Tight end Joel Dreessen is a part of a matchup that the Browns can win; the offensive weapon has averaged just less than three catches and twenty yards over his last five games. He has been able to find the end zone once in that span, but I believe the linebackers and safeties can limit Dresseen. In addition to improving in the passing game, D’Qwell Jackson and Craig Robertson have to continue to be involved in defending rushing attempts. They have been two of the leaders in tackles practically every week; the team would be damaged if either or these two allow an opposing running back to get into the secondary (a few times). I enjoyed seeing Jackson make some open-field tackles last game – these are the staple of a solid linebacker. Like the Redskins, the Broncos have multiple, dependable wide outs with a big-play capability. The Browns, as a result, will employ more members of the secondary and may remove a linebacker (possibly Maiava or L.J. Fort) in key situations.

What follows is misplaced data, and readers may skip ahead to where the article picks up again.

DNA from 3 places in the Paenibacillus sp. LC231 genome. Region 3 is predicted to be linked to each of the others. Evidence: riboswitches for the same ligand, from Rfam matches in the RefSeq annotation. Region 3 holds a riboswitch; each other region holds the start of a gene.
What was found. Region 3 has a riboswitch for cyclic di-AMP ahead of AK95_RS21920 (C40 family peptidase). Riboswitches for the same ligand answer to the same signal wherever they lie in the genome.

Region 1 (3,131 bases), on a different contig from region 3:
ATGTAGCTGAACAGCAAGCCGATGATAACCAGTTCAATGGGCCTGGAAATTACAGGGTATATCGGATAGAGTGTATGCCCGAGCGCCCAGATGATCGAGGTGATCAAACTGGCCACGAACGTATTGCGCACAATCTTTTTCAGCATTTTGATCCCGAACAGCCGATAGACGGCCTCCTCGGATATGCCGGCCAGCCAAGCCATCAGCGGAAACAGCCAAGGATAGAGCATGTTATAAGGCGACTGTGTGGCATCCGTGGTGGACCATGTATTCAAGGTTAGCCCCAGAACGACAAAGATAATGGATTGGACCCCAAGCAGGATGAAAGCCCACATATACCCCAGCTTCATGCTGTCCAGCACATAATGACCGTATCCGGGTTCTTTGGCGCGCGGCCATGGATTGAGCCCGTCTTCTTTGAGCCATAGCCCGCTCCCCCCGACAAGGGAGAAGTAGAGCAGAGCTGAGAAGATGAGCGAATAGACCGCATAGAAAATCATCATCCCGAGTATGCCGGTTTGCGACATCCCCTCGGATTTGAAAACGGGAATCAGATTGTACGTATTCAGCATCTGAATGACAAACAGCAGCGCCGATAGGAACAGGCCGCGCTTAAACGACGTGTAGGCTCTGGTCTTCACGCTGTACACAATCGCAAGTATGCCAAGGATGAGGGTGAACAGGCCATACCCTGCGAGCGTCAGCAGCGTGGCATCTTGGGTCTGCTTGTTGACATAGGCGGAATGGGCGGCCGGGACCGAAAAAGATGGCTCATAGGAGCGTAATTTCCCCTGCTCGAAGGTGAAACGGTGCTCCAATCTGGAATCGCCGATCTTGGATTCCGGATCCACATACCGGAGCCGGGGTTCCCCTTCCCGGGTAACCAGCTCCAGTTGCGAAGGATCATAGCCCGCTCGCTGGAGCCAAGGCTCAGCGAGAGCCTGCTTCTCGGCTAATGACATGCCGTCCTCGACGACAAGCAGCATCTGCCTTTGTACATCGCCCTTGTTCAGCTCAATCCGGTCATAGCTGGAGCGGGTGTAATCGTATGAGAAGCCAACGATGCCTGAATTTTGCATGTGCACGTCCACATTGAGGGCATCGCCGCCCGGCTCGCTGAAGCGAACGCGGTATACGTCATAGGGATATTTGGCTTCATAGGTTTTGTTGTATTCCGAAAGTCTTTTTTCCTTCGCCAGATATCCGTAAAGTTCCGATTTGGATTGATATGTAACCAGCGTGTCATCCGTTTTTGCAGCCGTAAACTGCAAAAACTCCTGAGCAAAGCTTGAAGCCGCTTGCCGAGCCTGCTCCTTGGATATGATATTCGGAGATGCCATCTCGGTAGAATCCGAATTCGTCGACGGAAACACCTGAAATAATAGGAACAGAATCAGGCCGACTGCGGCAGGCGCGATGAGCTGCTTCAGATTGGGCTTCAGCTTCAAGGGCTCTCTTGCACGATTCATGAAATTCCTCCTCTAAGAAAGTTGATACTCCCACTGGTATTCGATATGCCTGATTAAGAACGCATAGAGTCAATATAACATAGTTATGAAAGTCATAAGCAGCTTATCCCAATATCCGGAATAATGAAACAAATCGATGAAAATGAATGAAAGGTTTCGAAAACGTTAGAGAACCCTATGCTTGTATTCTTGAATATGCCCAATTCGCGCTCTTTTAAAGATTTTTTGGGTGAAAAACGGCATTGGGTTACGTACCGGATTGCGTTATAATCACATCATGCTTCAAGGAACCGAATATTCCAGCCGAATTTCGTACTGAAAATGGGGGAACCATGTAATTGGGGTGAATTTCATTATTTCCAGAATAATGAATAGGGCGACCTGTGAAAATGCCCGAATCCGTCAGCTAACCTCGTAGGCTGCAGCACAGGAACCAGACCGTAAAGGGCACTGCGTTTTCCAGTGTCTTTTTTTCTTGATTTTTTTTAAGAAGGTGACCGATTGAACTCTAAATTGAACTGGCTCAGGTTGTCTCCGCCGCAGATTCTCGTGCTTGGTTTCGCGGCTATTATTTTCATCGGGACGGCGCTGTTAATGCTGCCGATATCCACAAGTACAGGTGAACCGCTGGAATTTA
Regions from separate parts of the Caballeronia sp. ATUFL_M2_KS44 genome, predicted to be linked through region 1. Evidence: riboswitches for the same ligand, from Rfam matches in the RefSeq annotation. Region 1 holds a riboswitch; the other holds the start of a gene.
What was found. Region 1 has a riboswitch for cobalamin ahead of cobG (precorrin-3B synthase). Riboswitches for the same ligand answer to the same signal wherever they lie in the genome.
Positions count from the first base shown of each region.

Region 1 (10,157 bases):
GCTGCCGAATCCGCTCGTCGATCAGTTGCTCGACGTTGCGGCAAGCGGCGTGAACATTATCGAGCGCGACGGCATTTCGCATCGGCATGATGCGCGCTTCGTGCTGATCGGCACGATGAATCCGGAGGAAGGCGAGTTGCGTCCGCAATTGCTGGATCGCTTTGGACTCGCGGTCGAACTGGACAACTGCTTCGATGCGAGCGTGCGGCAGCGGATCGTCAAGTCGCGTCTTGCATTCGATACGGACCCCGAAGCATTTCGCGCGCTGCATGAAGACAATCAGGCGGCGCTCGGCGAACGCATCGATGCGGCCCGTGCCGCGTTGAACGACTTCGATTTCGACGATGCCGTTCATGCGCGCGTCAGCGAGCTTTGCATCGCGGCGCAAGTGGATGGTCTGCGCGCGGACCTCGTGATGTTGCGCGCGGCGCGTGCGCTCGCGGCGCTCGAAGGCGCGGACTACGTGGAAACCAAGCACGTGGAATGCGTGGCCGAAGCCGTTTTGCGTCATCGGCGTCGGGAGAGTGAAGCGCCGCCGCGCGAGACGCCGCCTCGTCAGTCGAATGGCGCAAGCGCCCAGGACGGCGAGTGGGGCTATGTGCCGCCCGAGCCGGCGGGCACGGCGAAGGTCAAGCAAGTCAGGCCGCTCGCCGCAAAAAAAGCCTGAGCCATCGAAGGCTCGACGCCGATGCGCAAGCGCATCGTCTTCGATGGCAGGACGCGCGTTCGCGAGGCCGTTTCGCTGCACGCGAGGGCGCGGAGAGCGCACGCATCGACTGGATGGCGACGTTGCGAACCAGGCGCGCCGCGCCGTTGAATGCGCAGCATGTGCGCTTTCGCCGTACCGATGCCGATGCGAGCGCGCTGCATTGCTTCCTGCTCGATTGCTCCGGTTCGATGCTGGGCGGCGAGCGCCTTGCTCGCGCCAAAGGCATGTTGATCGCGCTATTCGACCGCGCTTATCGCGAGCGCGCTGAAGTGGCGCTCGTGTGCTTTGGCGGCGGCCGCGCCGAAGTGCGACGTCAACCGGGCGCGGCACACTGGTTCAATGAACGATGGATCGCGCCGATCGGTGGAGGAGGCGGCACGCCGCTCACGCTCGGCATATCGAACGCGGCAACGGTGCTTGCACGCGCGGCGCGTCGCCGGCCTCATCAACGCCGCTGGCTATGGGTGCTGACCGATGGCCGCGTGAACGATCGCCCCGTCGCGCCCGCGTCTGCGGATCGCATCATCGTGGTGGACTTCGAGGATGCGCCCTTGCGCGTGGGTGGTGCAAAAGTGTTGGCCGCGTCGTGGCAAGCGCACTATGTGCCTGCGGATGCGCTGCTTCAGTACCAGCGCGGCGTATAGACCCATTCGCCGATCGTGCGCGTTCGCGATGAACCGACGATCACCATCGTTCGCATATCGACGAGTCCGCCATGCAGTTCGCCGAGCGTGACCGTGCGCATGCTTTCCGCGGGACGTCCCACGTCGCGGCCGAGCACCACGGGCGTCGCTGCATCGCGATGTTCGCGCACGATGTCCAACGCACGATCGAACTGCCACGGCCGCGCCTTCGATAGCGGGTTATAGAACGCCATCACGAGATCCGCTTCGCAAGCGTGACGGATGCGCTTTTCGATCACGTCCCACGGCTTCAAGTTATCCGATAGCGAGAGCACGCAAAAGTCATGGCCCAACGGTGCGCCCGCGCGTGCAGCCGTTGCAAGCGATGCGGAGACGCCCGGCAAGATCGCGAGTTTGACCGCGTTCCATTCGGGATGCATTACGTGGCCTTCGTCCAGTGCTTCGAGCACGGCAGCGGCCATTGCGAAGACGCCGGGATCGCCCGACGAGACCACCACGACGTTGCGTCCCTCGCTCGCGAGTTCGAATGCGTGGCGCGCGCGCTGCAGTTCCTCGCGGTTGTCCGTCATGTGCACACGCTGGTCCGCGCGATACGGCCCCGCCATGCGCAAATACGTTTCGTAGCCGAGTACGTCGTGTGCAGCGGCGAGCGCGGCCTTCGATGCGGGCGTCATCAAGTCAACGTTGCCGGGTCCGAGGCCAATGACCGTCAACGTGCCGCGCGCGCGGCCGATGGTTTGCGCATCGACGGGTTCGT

The release of nickel back Dimitri Patterson (an intriguing move by the front office) provides an opportunity for Buster Skrine to solidify himself as the third cornerback for the Browns. The home team has three main playmakers in Demaryius Thomas, Eric Decker, and Brandon Stokley who have a combined twenty-two touchdowns. Skrine and Sheldon Brown will see several passes they must defend; it could be a long game (for them) if Manning has his way. Joe Haden will likely have another solid outing, but with as many options as the Broncos have, the veteran may not have an ability to make a huge play. Lately, T.J. Ward has put together a few solid performances in defending the pass, but will miss the rest of the season with a bone bruise. It will be interesting to see how well Usama Young fills in at strong safety – he has been rather disappointing in the free safety spot. The veteran has not had his hand in a turnover in the past five games and was one of the three defenders whom allowed a fifty-four yard touchdown last week. I expect rookie Tashaun Gipson to get a great deal of playing time (which he has earned) – the athlete has had an interception and averaged over three tackles (in limited action) over the previous five contests.